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Helping Kyrgyz children build their resilience to disasters

Today is the International Day for Disaster Risk Reducation. This year children and young people are encouraged to step up and take part. Check out a series of stories on disaster preparedness through from countries in the region.


CHENGEN, Kyrgyzstan, 13 October 2011 — Around the Omurbaev household, as with the homes of their neighbours in the village of Chengen in southern Kyrgyzstan, the sights and sounds of the continuing clear up were everywhere.

Less than two weeks after a massive mudslide ripped through here claiming scores of homes, the memory of it was still intensely painful for 10 year old Ruslan Omurbaev and his three brothers and sisters.

“The flood took everything; my toys, my books,” said Ruslan, his voice trembling. “And it still gives me bad dreams.”

He described in detail how the normally dry river bed in front of their house became a raging torrent of mud and water following torrential rains, and how it suddenly surged over its banks, inundating their homes.

“I was away at the time,” said Zhumash Omurbaev, his Grandfather. He went on to explain how the terrified grandchildren, and their great grandmother had to be rescued from the windows at the back of the house, as the flood was surging through the front. Luckily, no-one in the village died in the flood, but its speed and ferocity was a frightening reminder of how prone this part of Kyrgyzstan is to disasters.

Driving through the deep ravines and gorges of the mostly arid Batken region of the country’s south west corner, it is easy to see how sudden rains can produce flash floods.

In the neighbouring district in the village of Jany Bak, the lesson in Disaster Risk Reduction (DRR) at the local ‘Schoola’ kindergarten was particular poignant for the teacher, Nurgul Karaeva. Just a week earlier, her two teenage nephews were killed in a flood in the nearby mountains.

“Children between 3 and 5 really absorb this information and even tell their parents what to do,” she said. “If those two boys who died had known what to do, maybe they would have survived.”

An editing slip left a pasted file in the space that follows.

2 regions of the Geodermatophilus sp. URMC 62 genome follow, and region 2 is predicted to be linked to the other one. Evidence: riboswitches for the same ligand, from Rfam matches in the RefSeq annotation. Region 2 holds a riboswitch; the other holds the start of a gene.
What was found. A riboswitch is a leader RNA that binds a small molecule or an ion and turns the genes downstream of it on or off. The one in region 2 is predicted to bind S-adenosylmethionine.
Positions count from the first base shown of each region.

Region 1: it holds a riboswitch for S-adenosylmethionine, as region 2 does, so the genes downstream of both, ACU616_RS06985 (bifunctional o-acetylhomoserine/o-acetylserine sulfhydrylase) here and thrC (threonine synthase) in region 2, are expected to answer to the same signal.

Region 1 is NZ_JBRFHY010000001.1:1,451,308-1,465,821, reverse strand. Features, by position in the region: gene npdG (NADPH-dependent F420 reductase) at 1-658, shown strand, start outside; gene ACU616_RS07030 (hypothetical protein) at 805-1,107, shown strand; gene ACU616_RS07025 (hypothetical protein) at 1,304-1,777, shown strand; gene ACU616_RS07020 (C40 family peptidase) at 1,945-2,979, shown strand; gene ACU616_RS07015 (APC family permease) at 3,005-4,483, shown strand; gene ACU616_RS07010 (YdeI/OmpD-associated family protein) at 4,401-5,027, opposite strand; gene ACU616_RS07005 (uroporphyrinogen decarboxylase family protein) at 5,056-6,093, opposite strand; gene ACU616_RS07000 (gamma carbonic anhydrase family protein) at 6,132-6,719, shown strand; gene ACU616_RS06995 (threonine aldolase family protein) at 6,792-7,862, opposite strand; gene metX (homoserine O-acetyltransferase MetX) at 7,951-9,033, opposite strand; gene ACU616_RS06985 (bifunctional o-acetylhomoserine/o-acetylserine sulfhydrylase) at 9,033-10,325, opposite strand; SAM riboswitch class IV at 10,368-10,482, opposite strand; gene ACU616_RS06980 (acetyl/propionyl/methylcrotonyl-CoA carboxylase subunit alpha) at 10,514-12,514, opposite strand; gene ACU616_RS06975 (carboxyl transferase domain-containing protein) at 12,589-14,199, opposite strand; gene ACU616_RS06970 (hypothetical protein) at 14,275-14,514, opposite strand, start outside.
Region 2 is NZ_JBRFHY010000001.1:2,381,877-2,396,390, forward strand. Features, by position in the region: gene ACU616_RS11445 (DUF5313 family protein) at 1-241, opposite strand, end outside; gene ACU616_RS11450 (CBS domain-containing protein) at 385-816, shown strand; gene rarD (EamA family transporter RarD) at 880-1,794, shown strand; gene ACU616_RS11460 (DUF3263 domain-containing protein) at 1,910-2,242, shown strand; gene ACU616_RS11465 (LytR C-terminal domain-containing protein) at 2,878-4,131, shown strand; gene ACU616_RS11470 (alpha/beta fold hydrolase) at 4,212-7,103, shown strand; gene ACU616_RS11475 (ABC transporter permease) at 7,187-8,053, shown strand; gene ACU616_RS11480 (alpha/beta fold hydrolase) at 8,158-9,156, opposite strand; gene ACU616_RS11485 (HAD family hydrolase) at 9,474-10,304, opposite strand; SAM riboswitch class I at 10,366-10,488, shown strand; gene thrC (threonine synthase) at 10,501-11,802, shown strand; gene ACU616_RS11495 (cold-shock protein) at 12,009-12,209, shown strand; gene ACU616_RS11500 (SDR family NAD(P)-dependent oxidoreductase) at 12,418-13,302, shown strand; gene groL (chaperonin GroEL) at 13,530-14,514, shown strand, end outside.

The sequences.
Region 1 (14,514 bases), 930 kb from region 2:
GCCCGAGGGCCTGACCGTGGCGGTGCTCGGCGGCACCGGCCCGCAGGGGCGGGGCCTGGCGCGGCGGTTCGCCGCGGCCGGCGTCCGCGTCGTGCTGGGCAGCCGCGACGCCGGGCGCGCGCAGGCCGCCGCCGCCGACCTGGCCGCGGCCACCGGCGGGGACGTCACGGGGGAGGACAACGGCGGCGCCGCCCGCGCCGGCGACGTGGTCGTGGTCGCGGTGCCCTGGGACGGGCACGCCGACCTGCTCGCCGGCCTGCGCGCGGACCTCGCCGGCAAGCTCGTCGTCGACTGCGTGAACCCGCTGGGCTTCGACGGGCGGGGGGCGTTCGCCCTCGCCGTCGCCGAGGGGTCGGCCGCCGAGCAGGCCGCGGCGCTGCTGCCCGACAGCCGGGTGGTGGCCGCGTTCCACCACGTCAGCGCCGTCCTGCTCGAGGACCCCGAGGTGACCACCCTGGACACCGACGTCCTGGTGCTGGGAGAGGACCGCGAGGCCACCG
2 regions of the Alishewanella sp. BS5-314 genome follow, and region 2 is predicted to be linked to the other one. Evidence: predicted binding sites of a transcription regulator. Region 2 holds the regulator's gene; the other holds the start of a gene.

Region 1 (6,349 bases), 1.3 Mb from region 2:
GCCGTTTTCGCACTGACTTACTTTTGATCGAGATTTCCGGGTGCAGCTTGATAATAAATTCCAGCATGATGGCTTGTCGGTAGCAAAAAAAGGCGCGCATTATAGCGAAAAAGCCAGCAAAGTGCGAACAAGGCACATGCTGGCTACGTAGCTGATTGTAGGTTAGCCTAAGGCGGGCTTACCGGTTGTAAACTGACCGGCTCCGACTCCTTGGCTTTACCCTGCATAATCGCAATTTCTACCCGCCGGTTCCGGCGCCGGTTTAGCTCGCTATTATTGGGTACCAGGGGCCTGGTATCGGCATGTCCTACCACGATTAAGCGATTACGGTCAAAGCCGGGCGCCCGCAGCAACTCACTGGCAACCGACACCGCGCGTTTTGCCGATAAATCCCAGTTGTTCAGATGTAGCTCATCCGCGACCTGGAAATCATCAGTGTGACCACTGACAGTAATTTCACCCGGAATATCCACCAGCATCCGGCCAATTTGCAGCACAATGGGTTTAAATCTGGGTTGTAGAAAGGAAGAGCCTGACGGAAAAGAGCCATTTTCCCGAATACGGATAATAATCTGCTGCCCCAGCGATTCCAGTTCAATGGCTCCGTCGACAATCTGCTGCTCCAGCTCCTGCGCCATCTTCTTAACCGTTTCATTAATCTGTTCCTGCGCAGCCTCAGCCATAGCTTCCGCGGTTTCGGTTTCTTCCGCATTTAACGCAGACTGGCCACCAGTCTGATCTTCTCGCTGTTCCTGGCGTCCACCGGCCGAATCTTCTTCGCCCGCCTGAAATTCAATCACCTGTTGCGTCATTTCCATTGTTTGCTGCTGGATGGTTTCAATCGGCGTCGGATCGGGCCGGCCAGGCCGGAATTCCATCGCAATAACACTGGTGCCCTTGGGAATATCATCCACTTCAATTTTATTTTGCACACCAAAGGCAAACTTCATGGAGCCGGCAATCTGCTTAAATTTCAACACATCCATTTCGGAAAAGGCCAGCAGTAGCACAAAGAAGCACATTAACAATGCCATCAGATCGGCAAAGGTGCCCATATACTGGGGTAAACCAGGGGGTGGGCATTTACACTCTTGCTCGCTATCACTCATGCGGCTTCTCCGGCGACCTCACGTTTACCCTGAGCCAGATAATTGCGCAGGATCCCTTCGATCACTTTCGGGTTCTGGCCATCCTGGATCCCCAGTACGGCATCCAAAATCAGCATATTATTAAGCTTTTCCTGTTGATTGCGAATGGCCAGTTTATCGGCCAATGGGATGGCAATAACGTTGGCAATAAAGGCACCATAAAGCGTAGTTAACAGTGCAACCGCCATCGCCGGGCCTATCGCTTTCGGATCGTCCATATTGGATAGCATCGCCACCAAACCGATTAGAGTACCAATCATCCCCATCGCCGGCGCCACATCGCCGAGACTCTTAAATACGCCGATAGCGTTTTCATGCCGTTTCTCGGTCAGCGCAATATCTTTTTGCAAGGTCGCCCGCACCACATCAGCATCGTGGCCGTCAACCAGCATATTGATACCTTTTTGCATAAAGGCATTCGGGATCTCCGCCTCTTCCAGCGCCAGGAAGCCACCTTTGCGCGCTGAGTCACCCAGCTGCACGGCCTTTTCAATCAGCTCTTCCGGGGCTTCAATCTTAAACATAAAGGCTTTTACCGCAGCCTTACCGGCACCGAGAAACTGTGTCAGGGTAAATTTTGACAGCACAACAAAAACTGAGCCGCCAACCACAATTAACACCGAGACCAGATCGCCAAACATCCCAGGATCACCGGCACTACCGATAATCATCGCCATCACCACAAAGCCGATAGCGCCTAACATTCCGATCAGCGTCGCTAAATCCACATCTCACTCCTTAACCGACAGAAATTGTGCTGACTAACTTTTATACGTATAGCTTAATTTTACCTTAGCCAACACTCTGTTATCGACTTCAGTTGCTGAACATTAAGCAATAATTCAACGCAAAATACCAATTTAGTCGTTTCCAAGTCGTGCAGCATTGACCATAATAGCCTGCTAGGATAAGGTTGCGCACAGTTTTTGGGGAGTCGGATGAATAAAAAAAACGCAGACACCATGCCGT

This is a community living with the daily dangers posed by powerful rains and winds. Global climate change can potentially influence the severity and frequency of such weather events.

It is also a region that is frequented by earthquakes, the most recent of which, a powerful tremor in late July, measured more than 7 on the Richter scale and left hundreds of people homeless. Across the border in neighbouring Uzbekistan, 13 people died. 







Lessons in DRR implemented by UNICEF in conjunction with Government and NGO partners are designed to build a culture of safety which becomes sustainable.

The programme is supported by DIPECHO under the European Commission`s Humanitarian Aid and Civil Protection department.


“This is something very new for us,” explained Abdilaziz Zaitov, Head of District Education Department. “Before children would run out panicking during an emergency. But now they know exactly what to do.”

Children at the kindergarten in Jany Bak, had just finished an evacuation drill, overseen by their teacher, Nurgul Karaeva. Now they were outside in the school yard, practicing how to respond to storm-force winds that are generated by the extreme climate.

In the kindergarten of the neighbouring village, the lessons in DRR are particularly relevant for Aijan Abdykarimova, aged 5 years. Her walk home from school, takes her across a dry river bed that becomes a torrent in heavy rains. “

When we see the flood,” she explained confidently, “We have to run for home and be with our parents. Because the flood is bad and it can take you away.”

It is planned that the same training for 3 to 7 year olds will be extended to all pre-schools in Kyrgyzystan, so those most vulnerable in disasters, will learn how to behave in emergencies.

“The most vulnerable during a disaster, are the young people and elderly,” said Islam Misiraliev, Head of Batken District Emergency Situations Department.

Preparedness into practice

With the right training, though, those same children can become an asset in times of need.

Back at the village of Ruslan Omurbaev, everyone was busy with the continuing clean up. As they toiled in the heat, dragging bucket loads of mud out of their homes, their temporary tented shelters stood next to piles of electrical appliances, clothes and books, drying out in the sunshine.

In a neighbouring house, 16-year-old Bolot Aziretkulov and his grandmother managed to escape from their home and help others get out, thanks largely to what Bolot had seen on television.

“I knew we had to get to higher ground because that’s what the TV emergency announcements tell you.”

In doing so, he managed to lead not only his grandmother to safety but also some of his neighbour’s children.

Part of a generation growing up facing greater potential dangers in their homelands and being equipped with the skills needed to deal with them. 



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